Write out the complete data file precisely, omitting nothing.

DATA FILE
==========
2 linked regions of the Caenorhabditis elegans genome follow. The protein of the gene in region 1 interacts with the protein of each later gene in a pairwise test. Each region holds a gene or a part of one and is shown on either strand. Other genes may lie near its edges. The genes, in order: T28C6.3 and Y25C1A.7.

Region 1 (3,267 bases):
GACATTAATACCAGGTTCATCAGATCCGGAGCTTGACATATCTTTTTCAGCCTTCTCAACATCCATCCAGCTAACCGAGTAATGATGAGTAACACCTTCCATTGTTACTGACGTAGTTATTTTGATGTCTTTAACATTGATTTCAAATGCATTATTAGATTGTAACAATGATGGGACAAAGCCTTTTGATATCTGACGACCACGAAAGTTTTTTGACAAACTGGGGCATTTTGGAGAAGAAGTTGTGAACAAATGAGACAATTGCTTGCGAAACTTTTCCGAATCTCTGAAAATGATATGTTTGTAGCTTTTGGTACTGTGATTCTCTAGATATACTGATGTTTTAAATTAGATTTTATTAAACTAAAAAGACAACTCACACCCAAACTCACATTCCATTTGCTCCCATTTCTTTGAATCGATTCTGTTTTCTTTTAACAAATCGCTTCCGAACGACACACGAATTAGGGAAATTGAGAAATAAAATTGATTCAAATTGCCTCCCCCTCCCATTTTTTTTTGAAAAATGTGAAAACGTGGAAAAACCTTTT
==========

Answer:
2 linked regions of the Caenorhabditis elegans genome follow. The protein of the gene in region 1 interacts with the protein of each later gene in a pairwise test. Each region holds a gene or a part of one and is shown on either strand. Other genes may lie near its edges. The genes, in order: T28C6.3 and Y25C1A.7.

Region 1 (3,267 bases):
GACATTAATACCAGGTTCATCAGATCCGGAGCTTGACATATCTTTTTCAGCCTTCTCAACATCCATCCAGCTAACCGAGTAATGATGAGTAACACCTTCCATTGTTACTGACGTAGTTATTTTGATGTCTTTAACATTGATTTCAAATGCATTATTAGATTGTAACAATGATGGGACAAAGCCTTTTGATATCTGACGACCACGAAAGTTTTTTGACAAACTGGGGCATTTTGGAGAAGAAGTTGTGAACAAATGAGACAATTGCTTGCGAAACTTTTCCGAATCTCTGAAAATGATATGTTTGTAGCTTTTGGTACTGTGATTCTCTAGATATACTGATGTTTTAAATTAGATTTTATTAAACTAAAAAGACAACTCACACCCAAACTCACATTCCATTTGCTCCCATTTCTTTGAATCGATTCTGTTTTCTTTTAACAAATCGCTTCCGAACGACACACGAATTAGGGAAATTGAGAAATAAAATTGATTCAAATTGCCTCCCCCTCCCATTTTTTTTTGAAAAATGTGAAAACGTGGAAAAACCTTTT